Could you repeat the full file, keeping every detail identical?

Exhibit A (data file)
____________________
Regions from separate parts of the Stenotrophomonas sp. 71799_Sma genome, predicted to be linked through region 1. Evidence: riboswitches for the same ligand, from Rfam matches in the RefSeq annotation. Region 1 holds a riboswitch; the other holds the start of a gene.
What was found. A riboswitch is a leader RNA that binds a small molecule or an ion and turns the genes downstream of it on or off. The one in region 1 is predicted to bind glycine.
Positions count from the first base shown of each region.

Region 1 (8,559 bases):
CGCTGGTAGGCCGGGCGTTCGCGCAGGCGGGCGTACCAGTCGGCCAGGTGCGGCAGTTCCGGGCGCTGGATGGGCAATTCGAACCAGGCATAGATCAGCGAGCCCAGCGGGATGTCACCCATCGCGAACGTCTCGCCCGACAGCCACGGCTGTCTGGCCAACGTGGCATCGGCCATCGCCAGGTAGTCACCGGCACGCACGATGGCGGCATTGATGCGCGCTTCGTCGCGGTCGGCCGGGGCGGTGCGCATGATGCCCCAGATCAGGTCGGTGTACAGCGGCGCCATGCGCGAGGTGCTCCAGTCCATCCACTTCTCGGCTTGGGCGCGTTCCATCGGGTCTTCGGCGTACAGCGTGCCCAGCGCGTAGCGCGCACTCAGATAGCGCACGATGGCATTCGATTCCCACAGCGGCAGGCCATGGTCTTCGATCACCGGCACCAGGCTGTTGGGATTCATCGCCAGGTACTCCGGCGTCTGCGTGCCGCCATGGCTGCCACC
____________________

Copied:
Regions from separate parts of the Stenotrophomonas sp. 71799_Sma genome, predicted to be linked through region 1. Evidence: riboswitches for the same ligand, from Rfam matches in the RefSeq annotation. Region 1 holds a riboswitch; the other holds the start of a gene.
What was found. A riboswitch is a leader RNA that binds a small molecule or an ion and turns the genes downstream of it on or off. The one in region 1 is predicted to bind glycine.
Positions count from the first base shown of each region.

Region 1 (8,559 bases):
CGCTGGTAGGCCGGGCGTTCGCGCAGGCGGGCGTACCAGTCGGCCAGGTGCGGCAGTTCCGGGCGCTGGATGGGCAATTCGAACCAGGCATAGATCAGCGAGCCCAGCGGGATGTCACCCATCGCGAACGTCTCGCCCGACAGCCACGGCTGTCTGGCCAACGTGGCATCGGCCATCGCCAGGTAGTCACCGGCACGCACGATGGCGGCATTGATGCGCGCTTCGTCGCGGTCGGCCGGGGCGGTGCGCATGATGCCCCAGATCAGGTCGGTGTACAGCGGCGCCATGCGCGAGGTGCTCCAGTCCATCCACTTCTCGGCTTGGGCGCGTTCCATCGGGTCTTCGGCGTACAGCGTGCCCAGCGCGTAGCGCGCACTCAGATAGCGCACGATGGCATTCGATTCCCACAGCGGCAGGCCATGGTCTTCGATCACCGGCACCAGGCTGTTGGGATTCATCGCCAGGTACTCCGGCGTCTGCGTGCCGCCATGGCTGCCACC